Israel put its military on heightened alert on Friday and Prime Minister Benjamin Netanyahu cut short a trip abroad after the U.S. killing of Iranian commander Qassem Soleimani and Iraqi militia commander Abu Mahdi al-Muhandis drew promises of revenge from Iran.
Following Friday morning's killing of Gen. Qassem Soleimani, Tehran's top general and the architect of its interventions across the Middle East, Lebanon's Iran-backed Hezbollah movement called for the missile strike by Israel's closest ally, to be avenged. "Meting out the appropriate punishment to these criminal assassins ... will be the responsibility and task of all resistance fighters worldwide," Hezbollah chief Hassan Nasrallah said in a statement.
The Israeli army Friday closed a ski resort in the annexed Golan Heights, which borders Lebanon and Syria. The ski resort lies in the Israeli-occupied part of the Golan Heights, which Israel seized from Syria in the Six-Day War of 1967 and later annexed in a move still not recognized by most of the international community. Across the armistice line sits Hezbollah, Israel's bitter foe with which it fought in 2006.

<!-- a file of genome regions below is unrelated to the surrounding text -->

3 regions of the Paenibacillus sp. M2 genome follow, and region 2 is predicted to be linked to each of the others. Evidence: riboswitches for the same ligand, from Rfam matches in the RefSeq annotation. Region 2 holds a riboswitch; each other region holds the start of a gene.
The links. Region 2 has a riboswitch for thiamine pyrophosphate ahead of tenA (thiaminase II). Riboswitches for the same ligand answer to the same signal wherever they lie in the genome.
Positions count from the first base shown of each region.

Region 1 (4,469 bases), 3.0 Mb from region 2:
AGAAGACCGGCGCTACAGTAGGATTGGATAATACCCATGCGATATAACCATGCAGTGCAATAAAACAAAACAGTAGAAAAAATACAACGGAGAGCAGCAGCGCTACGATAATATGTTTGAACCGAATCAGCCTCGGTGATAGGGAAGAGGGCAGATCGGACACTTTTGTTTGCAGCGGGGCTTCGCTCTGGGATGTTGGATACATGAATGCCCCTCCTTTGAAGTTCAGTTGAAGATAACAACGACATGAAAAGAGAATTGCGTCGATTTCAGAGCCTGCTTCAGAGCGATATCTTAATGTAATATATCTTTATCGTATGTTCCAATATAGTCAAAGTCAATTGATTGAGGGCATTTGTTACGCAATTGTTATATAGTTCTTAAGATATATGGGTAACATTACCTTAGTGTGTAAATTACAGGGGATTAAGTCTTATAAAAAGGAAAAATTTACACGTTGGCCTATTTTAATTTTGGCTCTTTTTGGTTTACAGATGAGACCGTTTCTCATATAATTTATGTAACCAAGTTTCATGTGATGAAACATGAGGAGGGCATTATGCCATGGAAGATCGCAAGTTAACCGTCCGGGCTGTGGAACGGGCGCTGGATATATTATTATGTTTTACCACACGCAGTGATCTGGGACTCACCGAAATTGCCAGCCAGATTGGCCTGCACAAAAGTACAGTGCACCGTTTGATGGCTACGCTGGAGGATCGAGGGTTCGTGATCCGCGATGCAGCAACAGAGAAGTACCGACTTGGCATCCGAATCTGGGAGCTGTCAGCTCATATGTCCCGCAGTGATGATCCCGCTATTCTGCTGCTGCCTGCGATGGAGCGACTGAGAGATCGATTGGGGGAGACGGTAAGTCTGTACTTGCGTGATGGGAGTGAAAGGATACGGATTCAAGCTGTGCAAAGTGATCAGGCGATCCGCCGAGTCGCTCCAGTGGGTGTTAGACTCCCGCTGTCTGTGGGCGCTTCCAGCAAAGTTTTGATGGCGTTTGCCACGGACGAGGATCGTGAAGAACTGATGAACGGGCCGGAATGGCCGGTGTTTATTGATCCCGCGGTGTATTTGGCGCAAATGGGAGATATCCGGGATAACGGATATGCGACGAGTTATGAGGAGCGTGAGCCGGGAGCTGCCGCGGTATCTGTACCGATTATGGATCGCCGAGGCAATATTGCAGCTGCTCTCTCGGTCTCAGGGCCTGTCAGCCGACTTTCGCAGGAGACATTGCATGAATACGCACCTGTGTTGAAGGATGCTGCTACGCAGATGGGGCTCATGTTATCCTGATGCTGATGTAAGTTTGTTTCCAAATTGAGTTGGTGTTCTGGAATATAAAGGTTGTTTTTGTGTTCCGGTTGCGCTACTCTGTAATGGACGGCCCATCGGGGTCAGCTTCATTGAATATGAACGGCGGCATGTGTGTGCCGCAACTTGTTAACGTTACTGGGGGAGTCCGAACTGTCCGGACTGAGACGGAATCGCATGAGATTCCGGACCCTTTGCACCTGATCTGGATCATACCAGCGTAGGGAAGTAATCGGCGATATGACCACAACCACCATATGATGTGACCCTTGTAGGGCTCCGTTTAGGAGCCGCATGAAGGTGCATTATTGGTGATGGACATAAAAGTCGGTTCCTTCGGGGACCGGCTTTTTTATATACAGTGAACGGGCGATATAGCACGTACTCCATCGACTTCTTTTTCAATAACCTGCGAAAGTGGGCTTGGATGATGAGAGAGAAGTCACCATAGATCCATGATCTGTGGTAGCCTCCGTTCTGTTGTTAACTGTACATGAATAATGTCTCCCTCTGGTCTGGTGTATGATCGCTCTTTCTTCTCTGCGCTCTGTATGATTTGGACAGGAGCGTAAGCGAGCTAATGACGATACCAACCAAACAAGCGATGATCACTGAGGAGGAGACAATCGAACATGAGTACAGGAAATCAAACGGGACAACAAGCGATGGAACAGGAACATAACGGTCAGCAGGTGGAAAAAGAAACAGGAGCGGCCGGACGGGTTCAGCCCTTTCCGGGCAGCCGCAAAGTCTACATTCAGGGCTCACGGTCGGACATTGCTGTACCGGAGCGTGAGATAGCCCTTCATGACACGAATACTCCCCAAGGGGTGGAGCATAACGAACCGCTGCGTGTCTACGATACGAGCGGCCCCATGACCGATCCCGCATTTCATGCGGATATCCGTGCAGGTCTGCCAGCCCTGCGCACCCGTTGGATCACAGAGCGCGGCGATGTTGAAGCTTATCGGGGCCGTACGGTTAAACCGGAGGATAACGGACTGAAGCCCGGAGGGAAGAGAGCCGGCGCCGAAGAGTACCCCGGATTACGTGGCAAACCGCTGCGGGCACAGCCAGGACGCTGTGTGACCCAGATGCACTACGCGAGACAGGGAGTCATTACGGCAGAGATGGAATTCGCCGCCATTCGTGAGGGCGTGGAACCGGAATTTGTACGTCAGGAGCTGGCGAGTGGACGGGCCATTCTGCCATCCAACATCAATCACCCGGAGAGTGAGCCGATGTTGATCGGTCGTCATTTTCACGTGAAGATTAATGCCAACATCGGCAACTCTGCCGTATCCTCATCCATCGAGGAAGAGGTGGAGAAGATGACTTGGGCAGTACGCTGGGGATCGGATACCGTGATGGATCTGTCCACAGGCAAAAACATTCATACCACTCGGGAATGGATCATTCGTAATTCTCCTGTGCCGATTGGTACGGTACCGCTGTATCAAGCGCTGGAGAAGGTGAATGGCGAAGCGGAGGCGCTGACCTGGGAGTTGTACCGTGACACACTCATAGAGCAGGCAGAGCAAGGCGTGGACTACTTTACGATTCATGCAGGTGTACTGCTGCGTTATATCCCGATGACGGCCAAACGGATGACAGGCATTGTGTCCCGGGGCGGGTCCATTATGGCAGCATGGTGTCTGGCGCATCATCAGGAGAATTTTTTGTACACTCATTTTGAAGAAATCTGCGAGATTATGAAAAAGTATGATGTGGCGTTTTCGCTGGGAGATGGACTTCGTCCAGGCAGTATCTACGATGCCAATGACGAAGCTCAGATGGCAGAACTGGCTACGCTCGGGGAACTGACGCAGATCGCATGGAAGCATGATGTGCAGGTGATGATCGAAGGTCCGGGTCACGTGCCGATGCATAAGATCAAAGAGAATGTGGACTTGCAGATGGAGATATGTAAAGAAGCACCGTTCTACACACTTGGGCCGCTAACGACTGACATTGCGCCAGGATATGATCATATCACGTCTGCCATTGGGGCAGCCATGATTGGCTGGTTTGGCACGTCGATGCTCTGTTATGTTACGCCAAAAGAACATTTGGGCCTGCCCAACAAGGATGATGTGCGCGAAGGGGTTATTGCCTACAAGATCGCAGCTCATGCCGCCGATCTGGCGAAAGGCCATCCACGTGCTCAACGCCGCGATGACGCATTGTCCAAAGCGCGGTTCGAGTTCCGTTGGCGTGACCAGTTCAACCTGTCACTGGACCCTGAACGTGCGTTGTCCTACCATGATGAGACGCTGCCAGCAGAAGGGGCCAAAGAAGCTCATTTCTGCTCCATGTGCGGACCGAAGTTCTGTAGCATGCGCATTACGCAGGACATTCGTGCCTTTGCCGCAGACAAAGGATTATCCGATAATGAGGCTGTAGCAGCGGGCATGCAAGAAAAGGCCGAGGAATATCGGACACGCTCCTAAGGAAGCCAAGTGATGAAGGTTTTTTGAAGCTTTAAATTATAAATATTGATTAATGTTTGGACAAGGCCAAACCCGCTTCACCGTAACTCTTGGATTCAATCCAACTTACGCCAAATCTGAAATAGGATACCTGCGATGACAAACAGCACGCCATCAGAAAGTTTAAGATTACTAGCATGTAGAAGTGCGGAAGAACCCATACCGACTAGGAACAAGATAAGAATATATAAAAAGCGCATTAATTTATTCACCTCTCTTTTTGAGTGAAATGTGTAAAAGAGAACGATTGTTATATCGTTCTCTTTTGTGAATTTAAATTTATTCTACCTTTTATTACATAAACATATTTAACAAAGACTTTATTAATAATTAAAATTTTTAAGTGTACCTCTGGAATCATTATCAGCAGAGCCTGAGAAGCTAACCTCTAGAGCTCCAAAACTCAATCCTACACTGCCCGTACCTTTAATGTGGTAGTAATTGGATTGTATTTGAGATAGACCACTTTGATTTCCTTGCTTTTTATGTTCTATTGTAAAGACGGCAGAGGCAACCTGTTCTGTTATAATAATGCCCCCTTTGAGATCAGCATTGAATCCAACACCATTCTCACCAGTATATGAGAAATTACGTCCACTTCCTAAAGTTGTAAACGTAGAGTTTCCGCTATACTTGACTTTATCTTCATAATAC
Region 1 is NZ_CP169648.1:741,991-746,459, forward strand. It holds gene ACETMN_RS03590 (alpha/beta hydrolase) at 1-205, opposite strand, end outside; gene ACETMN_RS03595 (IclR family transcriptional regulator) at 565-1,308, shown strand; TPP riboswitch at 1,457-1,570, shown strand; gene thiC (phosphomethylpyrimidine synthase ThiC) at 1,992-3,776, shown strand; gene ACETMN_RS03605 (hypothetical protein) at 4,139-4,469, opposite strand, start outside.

Israel has been carrying out against Iranian positions and its allies like the Lebanon-based Shiite militant group Hezbollah. Since the war broke out in Syria in 2011, Israel's main concern was the expansion of Iranian power into Syrian lands through proxy groups, primarily Hezbollah, and deploying its own troops.
Israel had been carrying out aerial attacks on Iranian and Syrian positions near the Golan Heights and Damascus. Israel has been arguing that Iran's presence in Syria is a direct threat to its national security. Moreover, Israel has repeatedly claimed that Iran was building military bases near the Golan Heights and providing military equipment to Hezbollah, including necessary materials to make nuclear weapons.